“Minimum Viable Lawyering”

Posted on February 26, 2010. Filed under: JumpPost, startups, venture capital | Tags: , , , |

So today I was talking to a new lawyer at my law firm, Cooley Godward, about a terms of use for JumpPost and things started to go down the road of a custom contract.  I said to him “Eric, are you familiar with the concept of a minimum viable product?”  He said yes, to which I replied “That is what I am releasing on Monday.  I want the ‘Minimum Viable Terms of Use’ that will support my minimum viable product.  When we get to the point where it makes sense to have something more elegant, we’ll refine it.”

For founders, working with lawyers can be extremely challenging…if done properly, there is a tremendous amount of value in the time you spend with your lawyers…if done improperly there is a tremendous cost.

When I first started to engage with counsel (in my last company), I was constantly worried about the ticking clock (“this guy is $600 an hour, we’ve been on the phone for 30 minutes…I just spent 1% of my monthly burn in the blink of an eye”).  Unfortunately this mindset causes founders to try to speed through calls, avoid asking important questions, and generally fosters a dynamic that is “watchful” as opposed to “collaborative.”  Although the legal line item can often be the largest expense in an early stage startup’s budget, I have found that getting comfortable with this expense and being conscious of it, as opposed to fearful, will maximize value and minimize waste.

Before we get into how to manage cost, let me start by saying that one of the most important things you can do when working with a law firm is invest in building a real relationship with your lawyer.  Don’t worry about the clock, just worry about getting to a point of real trust and mutual respect.  It will pay for itself 10x.

Then, once you have gotten to know your lawyer, don’t incur costs until they are absolutely necessary.  You may have a “legal roadmap” that requires an incorporation, option pool creation, terms of use, privacy policy, proprietary contractual agreement with a vendor, etc…and the cost of all of those efforts may total $50K.  Most founders just want to check every box on their plan, so they dump all the work on their lawyers desk and say “go.”  A month later they get a $50K check and then have to explain to their investors why their first months burn is so high.  What I’ve learned is that you can line up these expenses with your operating plan, and only ask your lawyer to begin working on them when they become a stop gap to further execution.  So, day 1 you need them to incorporate (free to $1K depending on the firm), but hold off on that option pool until you have a better sense of your hiring timeline.  Why spend a $1 today, when you could wait until tomorrow.  When building my first company, I said “go” to a $20K customized legal contract in the first two months of operation.  I knew we wouldn’t need that contract until our product was live 6 months later, but I wanted it “in place.”  That contract never got used once.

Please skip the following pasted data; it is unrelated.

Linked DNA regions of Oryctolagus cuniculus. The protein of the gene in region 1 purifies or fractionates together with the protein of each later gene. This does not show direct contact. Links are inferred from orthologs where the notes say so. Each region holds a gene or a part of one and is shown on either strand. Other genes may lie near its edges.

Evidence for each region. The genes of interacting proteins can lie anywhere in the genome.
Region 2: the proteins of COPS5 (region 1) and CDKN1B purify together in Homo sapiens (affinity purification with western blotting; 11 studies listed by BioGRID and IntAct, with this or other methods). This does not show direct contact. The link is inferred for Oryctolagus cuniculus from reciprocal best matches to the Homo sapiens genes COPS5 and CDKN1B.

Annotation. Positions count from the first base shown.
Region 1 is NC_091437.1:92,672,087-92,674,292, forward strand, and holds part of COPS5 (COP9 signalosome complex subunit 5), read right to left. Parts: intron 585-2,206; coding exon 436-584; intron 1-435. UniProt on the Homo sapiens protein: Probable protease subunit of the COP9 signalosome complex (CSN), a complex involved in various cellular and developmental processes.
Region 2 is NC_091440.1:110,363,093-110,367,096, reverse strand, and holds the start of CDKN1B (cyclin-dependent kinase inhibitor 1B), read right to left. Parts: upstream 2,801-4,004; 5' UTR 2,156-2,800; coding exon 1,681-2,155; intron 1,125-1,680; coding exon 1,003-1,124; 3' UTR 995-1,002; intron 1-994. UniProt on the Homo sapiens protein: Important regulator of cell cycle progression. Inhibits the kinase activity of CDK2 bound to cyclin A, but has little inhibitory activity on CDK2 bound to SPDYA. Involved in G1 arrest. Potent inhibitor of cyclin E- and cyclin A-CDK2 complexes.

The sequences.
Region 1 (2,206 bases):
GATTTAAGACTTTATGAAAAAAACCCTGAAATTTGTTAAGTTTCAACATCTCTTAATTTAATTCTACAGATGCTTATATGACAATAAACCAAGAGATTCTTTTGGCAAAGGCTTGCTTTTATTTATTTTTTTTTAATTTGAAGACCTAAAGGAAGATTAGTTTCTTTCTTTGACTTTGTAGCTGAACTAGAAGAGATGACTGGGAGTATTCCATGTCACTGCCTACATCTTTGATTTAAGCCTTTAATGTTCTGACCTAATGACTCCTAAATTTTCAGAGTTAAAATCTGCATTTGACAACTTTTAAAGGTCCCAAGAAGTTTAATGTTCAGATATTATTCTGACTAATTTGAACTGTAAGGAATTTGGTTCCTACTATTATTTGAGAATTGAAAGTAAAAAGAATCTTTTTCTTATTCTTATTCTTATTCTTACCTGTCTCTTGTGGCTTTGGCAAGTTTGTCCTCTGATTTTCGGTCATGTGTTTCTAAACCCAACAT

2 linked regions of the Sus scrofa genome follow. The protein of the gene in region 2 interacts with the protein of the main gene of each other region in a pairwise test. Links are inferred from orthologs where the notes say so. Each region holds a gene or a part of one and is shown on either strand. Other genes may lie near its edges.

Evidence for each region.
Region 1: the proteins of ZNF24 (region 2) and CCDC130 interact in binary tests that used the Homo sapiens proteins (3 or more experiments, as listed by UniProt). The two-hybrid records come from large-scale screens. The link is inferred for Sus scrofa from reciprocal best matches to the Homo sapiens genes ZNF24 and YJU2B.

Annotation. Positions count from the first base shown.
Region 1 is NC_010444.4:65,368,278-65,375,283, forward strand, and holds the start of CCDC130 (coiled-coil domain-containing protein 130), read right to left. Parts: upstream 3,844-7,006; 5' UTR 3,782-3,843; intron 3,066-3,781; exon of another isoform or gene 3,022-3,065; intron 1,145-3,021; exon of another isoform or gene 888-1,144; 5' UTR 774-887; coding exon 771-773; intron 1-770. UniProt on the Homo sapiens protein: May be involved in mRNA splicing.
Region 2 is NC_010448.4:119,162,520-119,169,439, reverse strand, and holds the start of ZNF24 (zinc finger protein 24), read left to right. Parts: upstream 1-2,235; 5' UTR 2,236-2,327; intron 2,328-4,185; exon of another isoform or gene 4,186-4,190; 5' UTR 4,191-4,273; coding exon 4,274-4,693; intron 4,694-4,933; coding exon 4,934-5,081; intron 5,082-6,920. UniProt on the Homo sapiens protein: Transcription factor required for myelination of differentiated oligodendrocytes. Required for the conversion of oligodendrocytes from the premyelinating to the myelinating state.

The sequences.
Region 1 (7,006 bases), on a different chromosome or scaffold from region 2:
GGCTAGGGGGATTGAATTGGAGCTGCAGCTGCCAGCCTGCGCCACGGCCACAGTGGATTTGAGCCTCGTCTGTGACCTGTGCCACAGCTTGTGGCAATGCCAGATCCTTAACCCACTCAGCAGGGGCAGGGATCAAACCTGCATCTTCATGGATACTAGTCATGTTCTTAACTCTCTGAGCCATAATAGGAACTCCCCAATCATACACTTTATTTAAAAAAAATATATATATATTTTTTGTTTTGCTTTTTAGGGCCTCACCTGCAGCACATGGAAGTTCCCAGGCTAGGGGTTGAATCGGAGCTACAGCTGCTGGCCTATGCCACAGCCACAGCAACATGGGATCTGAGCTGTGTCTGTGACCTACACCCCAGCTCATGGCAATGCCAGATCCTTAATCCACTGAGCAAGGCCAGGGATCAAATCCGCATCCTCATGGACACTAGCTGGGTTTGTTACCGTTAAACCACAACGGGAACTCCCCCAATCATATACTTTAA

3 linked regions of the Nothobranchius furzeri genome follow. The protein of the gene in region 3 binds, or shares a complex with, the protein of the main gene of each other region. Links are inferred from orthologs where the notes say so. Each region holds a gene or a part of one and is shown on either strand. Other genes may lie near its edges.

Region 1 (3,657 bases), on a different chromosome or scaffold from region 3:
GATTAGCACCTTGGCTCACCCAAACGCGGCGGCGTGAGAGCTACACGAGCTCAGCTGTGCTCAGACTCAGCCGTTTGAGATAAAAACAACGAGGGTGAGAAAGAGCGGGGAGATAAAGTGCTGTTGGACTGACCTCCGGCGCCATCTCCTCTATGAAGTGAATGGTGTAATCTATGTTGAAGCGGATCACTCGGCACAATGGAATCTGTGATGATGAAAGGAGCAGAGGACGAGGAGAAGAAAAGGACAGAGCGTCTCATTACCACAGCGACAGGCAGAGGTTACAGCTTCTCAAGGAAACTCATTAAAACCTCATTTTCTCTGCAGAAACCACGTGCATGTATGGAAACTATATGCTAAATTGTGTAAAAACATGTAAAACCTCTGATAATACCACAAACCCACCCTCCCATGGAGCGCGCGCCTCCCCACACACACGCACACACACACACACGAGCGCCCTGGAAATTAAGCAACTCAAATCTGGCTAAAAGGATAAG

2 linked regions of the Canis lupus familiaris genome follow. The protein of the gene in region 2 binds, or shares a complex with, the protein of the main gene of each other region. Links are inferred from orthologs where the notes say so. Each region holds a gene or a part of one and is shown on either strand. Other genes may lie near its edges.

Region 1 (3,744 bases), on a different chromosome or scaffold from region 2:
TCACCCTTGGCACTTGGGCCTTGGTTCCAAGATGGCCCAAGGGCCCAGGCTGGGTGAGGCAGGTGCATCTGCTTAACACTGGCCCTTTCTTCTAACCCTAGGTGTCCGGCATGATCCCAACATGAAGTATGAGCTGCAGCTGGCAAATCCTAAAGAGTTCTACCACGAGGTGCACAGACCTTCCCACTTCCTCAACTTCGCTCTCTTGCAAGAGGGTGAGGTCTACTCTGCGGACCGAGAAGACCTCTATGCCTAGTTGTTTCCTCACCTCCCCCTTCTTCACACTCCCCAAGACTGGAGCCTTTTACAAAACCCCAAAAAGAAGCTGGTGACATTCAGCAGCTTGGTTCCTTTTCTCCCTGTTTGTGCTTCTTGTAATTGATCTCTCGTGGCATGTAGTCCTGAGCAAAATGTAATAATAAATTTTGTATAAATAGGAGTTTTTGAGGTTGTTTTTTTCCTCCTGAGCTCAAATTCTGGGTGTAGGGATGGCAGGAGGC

So the lesson is, don’t invest in a whole lot of legal infrastructure ahead of need, but rather approach your legal strategy the same way as you would your product strategy.  Only spend what you have to when you have to.  Get something out the door, acquire new data, and then iterate on what you have in place.

Note: There is an element of “protecting against future occurrence” when it comes to the law that sometimes commands more of an up front investment than is consistent with lean product development philosophy, but this is where having a lawyer you categorically trust is extremely important.  Pat Mitchell at Cooley understands my lean startup philosophy and only advises me to spend when it is critical.  Make sure your lawyer is giving you the advice that’s best for your company, not his/her near term cash flows.

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    I’m a NYC based investor and entrepreneur. I've started a few companies and a venture capital firm. You can email me at Jordan.Cooper@gmail.com (p.s. i don’t use spell check…deal with it)

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